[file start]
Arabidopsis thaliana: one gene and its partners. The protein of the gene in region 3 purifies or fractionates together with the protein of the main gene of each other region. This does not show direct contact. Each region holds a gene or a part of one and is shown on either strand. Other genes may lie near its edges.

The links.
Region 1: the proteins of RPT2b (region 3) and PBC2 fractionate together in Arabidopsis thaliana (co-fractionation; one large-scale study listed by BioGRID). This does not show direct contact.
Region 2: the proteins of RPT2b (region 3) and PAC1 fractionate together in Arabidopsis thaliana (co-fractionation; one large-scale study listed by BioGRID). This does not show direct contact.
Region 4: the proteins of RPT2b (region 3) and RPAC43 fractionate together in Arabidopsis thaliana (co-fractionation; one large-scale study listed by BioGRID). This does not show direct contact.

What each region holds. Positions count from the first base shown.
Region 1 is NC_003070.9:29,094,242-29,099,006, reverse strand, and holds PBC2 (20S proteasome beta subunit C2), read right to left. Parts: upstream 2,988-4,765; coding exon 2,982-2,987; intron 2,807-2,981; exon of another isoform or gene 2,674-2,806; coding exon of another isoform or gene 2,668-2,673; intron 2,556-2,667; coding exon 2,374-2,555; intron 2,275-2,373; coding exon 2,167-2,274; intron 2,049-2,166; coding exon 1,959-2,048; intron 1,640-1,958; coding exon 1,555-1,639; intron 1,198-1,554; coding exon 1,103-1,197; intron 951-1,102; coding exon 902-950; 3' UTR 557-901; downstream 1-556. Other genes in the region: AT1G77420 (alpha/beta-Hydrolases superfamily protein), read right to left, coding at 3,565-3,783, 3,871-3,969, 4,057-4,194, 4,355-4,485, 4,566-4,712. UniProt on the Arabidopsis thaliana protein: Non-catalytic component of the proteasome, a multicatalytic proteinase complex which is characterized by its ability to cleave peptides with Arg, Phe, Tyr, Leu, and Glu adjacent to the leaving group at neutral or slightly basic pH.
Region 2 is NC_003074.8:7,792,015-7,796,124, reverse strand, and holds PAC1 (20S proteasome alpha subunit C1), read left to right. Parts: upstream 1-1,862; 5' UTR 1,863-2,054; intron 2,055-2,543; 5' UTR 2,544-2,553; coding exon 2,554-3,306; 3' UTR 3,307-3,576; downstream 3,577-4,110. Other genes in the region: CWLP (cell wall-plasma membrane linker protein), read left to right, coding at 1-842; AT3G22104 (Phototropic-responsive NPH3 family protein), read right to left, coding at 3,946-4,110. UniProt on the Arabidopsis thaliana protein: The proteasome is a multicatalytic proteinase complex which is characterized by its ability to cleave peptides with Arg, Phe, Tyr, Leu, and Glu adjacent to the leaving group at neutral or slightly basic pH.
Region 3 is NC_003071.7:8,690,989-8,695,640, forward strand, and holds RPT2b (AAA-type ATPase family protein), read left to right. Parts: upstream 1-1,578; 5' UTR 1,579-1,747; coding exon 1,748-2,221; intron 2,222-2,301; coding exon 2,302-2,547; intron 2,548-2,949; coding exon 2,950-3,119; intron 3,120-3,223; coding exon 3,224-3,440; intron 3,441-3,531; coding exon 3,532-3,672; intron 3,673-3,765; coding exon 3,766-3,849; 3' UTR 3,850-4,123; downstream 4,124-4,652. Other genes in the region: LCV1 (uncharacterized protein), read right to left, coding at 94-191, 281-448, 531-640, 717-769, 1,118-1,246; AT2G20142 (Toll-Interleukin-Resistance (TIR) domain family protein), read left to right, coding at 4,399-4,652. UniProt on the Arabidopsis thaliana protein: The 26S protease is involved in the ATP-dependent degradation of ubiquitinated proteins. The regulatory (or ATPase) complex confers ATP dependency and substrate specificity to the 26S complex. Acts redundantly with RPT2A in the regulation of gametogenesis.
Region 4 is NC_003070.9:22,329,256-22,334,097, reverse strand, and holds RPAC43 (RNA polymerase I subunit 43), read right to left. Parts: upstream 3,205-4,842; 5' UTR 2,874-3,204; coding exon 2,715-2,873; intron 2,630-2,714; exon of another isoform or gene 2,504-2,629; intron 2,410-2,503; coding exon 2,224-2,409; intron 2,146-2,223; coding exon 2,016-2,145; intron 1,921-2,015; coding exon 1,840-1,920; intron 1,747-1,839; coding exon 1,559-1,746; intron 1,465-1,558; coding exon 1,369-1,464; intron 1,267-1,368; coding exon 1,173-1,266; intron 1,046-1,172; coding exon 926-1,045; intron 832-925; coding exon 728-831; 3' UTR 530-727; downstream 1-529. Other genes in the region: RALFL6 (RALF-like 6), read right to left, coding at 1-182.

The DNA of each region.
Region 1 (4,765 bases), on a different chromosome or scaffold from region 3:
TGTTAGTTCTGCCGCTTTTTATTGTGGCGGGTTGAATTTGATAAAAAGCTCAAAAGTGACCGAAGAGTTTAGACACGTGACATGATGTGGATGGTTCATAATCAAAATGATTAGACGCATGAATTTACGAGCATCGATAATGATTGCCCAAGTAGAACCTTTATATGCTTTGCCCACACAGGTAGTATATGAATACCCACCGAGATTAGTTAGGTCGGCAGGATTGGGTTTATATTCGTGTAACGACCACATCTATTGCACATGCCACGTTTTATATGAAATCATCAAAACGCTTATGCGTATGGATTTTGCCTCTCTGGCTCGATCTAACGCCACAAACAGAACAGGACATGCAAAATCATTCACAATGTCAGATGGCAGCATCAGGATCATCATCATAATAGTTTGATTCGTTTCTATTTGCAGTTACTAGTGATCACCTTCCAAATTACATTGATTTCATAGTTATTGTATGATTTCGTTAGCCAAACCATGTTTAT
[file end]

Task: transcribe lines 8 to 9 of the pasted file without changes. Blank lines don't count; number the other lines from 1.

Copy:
Region 2 is NC_003074.8:7,792,015-7,796,124, reverse strand, and holds PAC1 (20S proteasome alpha subunit C1), read left to right. Parts: upstream 1-1,862; 5' UTR 1,863-2,054; intron 2,055-2,543; 5' UTR 2,544-2,553; coding exon 2,554-3,306; 3' UTR 3,307-3,576; downstream 3,577-4,110. Other genes in the region: CWLP (cell wall-plasma membrane linker protein), read left to right, coding at 1-842; AT3G22104 (Phototropic-responsive NPH3 family protein), read right to left, coding at 3,946-4,110. UniProt on the Arabidopsis thaliana protein: The proteasome is a multicatalytic proteinase complex which is characterized by its ability to cleave peptides with Arg, Phe, Tyr, Leu, and Glu adjacent to the leaving group at neutral or slightly basic pH.
Region 3 is NC_003071.7:8,690,989-8,695,640, forward strand, and holds RPT2b (AAA-type ATPase family protein), read left to right. Parts: upstream 1-1,578; 5' UTR 1,579-1,747; coding exon 1,748-2,221; intron 2,222-2,301; coding exon 2,302-2,547; intron 2,548-2,949; coding exon 2,950-3,119; intron 3,120-3,223; coding exon 3,224-3,440; intron 3,441-3,531; coding exon 3,532-3,672; intron 3,673-3,765; coding exon 3,766-3,849; 3' UTR 3,850-4,123; downstream 4,124-4,652. Other genes in the region: LCV1 (uncharacterized protein), read right to left, coding at 94-191, 281-448, 531-640, 717-769, 1,118-1,246; AT2G20142 (Toll-Interleukin-Resistance (TIR) domain family protein), read left to right, coding at 4,399-4,652. UniProt on the Arabidopsis thaliana protein: The 26S protease is involved in the ATP-dependent degradation of ubiquitinated proteins. The regulatory (or ATPase) complex confers ATP dependency and substrate specificity to the 26S complex. Acts redundantly with RPT2A in the regulation of gametogenesis.